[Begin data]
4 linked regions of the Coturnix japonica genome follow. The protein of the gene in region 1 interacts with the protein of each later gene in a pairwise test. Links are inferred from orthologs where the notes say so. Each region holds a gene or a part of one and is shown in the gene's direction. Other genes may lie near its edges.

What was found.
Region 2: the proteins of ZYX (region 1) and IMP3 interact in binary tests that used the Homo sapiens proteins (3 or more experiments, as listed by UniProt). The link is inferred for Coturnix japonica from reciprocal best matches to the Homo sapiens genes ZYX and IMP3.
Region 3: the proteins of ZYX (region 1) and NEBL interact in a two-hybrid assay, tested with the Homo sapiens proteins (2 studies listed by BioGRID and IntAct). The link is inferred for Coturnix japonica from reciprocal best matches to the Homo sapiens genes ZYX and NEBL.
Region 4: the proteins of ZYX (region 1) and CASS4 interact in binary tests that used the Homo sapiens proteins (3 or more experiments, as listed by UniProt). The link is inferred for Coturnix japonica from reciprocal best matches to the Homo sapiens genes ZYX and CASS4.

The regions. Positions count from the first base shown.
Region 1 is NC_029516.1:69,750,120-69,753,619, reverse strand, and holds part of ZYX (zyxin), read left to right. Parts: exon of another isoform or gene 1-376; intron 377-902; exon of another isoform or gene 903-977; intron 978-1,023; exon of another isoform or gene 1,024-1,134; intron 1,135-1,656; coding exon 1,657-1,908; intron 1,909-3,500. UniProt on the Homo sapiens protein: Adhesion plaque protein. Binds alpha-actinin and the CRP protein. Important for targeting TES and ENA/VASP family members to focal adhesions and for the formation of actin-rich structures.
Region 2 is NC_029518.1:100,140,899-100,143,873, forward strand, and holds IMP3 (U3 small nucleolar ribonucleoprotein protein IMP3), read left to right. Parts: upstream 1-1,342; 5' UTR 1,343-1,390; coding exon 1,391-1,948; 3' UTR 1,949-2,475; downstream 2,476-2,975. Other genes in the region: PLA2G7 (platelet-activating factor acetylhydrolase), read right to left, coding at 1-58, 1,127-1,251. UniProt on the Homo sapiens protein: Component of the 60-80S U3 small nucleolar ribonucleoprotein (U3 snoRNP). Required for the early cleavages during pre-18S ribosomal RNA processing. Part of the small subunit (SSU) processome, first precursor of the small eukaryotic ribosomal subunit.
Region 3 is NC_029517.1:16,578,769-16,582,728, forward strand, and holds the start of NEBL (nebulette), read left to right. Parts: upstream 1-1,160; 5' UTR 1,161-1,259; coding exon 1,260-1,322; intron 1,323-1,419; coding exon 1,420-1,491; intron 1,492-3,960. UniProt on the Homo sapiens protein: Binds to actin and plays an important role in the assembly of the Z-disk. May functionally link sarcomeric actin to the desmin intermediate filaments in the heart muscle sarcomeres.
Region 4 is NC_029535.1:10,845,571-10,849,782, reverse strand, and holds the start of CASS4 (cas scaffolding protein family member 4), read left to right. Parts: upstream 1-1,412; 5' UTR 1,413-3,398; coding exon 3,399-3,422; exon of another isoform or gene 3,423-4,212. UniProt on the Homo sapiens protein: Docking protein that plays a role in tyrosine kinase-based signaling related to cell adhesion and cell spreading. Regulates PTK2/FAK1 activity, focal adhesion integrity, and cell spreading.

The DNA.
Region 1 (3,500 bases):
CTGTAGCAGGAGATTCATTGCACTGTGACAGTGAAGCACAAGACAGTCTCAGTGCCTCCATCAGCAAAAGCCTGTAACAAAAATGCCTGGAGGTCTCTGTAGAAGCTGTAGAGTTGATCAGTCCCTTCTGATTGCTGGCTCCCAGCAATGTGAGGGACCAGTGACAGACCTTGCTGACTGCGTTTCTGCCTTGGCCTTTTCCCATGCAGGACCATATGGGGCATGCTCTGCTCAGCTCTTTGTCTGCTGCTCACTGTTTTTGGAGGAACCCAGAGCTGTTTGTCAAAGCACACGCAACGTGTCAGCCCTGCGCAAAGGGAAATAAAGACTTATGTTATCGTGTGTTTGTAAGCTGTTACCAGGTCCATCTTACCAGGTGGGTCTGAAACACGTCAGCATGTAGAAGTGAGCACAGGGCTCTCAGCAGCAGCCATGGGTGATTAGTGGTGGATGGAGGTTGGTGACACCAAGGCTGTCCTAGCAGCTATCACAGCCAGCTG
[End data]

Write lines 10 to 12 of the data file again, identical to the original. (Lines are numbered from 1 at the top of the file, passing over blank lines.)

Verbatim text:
Region 4 is NC_029535.1:10,845,571-10,849,782, reverse strand, and holds the start of CASS4 (cas scaffolding protein family member 4), read left to right. Parts: upstream 1-1,412; 5' UTR 1,413-3,398; coding exon 3,399-3,422; exon of another isoform or gene 3,423-4,212. UniProt on the Homo sapiens protein: Docking protein that plays a role in tyrosine kinase-based signaling related to cell adhesion and cell spreading. Regulates PTK2/FAK1 activity, focal adhesion integrity, and cell spreading.

The DNA.
Region 1 (3,500 bases):